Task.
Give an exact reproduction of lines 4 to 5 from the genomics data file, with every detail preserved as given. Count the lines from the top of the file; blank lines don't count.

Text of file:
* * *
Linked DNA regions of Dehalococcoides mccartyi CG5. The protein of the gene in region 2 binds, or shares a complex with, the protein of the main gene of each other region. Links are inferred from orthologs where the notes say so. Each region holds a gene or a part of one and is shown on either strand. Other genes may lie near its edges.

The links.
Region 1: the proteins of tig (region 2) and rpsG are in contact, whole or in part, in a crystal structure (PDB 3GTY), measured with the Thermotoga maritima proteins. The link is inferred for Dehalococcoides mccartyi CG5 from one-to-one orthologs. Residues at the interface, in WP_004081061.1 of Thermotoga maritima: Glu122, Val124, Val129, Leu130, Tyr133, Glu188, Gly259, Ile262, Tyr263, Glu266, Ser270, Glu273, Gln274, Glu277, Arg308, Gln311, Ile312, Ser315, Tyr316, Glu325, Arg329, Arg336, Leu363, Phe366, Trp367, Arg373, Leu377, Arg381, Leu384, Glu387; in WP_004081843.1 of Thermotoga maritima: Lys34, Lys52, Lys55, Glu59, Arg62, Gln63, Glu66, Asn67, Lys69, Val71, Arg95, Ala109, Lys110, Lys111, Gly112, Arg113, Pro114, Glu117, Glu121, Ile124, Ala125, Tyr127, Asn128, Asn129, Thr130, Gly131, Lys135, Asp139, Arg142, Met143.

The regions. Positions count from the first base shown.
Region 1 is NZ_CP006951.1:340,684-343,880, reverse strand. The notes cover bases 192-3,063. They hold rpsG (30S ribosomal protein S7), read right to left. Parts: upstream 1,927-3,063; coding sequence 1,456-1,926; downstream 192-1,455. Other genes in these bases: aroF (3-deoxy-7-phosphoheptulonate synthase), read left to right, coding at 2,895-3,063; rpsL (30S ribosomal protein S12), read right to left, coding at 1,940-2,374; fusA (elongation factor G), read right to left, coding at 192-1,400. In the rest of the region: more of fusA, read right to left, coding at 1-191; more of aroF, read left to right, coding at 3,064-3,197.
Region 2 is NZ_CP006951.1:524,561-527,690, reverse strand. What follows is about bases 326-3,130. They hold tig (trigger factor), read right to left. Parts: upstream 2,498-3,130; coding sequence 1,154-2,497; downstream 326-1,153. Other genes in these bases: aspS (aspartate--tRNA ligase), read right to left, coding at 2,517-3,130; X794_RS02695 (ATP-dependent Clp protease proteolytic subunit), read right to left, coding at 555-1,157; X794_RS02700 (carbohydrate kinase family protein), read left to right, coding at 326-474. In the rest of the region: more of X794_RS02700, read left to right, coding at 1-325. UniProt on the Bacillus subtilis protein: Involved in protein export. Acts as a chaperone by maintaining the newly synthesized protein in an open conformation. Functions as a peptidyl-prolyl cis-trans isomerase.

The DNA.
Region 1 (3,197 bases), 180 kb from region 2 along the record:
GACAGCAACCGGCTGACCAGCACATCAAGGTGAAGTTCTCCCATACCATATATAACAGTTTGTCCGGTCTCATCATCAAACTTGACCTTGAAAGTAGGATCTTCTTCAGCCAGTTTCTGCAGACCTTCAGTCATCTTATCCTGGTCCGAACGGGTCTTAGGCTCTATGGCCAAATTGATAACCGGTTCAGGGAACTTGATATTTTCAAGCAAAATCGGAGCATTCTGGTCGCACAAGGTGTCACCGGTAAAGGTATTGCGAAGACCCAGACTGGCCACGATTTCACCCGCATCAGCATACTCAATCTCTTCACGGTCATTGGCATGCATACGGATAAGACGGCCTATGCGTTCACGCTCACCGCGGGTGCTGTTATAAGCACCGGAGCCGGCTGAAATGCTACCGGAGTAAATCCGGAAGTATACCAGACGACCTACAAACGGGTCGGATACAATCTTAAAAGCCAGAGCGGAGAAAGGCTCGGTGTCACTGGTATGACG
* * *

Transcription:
The regions. Positions count from the first base shown.
Region 1 is NZ_CP006951.1:340,684-343,880, reverse strand. The notes cover bases 192-3,063. They hold rpsG (30S ribosomal protein S7), read right to left. Parts: upstream 1,927-3,063; coding sequence 1,456-1,926; downstream 192-1,455. Other genes in these bases: aroF (3-deoxy-7-phosphoheptulonate synthase), read left to right, coding at 2,895-3,063; rpsL (30S ribosomal protein S12), read right to left, coding at 1,940-2,374; fusA (elongation factor G), read right to left, coding at 192-1,400. In the rest of the region: more of fusA, read right to left, coding at 1-191; more of aroF, read left to right, coding at 3,064-3,197.